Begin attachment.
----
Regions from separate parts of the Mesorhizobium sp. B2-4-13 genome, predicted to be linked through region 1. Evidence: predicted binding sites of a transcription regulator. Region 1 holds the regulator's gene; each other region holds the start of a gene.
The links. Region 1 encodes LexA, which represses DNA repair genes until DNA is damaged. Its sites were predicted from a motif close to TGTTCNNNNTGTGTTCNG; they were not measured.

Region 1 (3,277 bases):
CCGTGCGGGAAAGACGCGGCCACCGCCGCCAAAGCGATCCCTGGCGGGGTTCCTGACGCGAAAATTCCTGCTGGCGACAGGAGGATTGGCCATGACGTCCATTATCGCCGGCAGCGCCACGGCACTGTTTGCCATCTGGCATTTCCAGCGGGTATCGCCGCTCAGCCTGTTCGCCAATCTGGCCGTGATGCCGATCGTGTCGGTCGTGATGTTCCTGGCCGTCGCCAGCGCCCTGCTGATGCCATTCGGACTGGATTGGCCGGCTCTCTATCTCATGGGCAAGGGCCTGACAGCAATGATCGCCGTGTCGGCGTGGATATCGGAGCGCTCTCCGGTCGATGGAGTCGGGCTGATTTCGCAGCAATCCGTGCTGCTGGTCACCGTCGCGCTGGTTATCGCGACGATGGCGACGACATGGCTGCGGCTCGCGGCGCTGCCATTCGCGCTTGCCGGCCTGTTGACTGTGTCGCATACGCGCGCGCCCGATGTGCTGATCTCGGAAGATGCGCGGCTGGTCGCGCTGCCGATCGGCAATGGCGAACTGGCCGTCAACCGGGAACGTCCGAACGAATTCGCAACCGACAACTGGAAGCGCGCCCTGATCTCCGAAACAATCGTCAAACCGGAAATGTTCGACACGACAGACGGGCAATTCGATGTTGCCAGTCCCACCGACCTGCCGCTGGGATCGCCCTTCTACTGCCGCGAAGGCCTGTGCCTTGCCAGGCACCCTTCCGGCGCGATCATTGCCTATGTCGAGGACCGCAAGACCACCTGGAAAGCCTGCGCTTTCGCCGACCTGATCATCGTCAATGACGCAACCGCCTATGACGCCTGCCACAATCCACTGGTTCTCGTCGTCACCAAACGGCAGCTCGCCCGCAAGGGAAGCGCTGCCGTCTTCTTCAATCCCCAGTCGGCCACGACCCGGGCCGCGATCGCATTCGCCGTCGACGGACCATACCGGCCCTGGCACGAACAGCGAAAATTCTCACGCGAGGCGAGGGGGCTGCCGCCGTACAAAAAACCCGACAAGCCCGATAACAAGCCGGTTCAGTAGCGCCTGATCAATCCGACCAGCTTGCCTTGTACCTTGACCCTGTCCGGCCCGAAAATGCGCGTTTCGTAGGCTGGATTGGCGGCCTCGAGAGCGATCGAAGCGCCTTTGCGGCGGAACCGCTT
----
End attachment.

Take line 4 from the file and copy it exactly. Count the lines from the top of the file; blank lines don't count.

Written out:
CCGTGCGGGAAAGACGCGGCCACCGCCGCCAAAGCGATCCCTGGCGGGGTTCCTGACGCGAAAATTCCTGCTGGCGACAGGAGGATTGGCCATGACGTCCATTATCGCCGGCAGCGCCACGGCACTGTTTGCCATCTGGCATTTCCAGCGGGTATCGCCGCTCAGCCTGTTCGCCAATCTGGCCGTGATGCCGATCGTGTCGGTCGTGATGTTCCTGGCCGTCGCCAGCGCCCTGCTGATGCCATTCGGACTGGATTGGCCGGCTCTCTATCTCATGGGCAAGGGCCTGACAGCAATGATCGCCGTGTCGGCGTGGATATCGGAGCGCTCTCCGGTCGATGGAGTCGGGCTGATTTCGCAGCAATCCGTGCTGCTGGTCACCGTCGCGCTGGTTATCGCGACGATGGCGACGACATGGCTGCGGCTCGCGGCGCTGCCATTCGCGCTTGCCGGCCTGTTGACTGTGTCGCATACGCGCGCGCCCGATGTGCTGATCTCGGAAGATGCGCGGCTGGTCGCGCTGCCGATCGGCAATGGCGAACTGGCCGTCAACCGGGAACGTCCGAACGAATTCGCAACCGACAACTGGAAGCGCGCCCTGATCTCCGAAACAATCGTCAAACCGGAAATGTTCGACACGACAGACGGGCAATTCGATGTTGCCAGTCCCACCGACCTGCCGCTGGGATCGCCCTTCTACTGCCGCGAAGGCCTGTGCCTTGCCAGGCACCCTTCCGGCGCGATCATTGCCTATGTCGAGGACCGCAAGACCACCTGGAAAGCCTGCGCTTTCGCCGACCTGATCATCGTCAATGACGCAACCGCCTATGACGCCTGCCACAATCCACTGGTTCTCGTCGTCACCAAACGGCAGCTCGCCCGCAAGGGAAGCGCTGCCGTCTTCTTCAATCCCCAGTCGGCCACGACCCGGGCCGCGATCGCATTCGCCGTCGACGGACCATACCGGCCCTGGCACGAACAGCGAAAATTCTCACGCGAGGCGAGGGGGCTGCCGCCGTACAAAAAACCCGACAAGCCCGATAACAAGCCGGTTCAGTAGCGCCTGATCAATCCGACCAGCTTGCCTTGTACCTTGACCCTGTCCGGCCCGAAAATGCGCGTTTCGTAGGCTGGATTGGCGGCCTCGAGAGCGATCGAAGCGCCTTTGCGGCGGAACCGCTT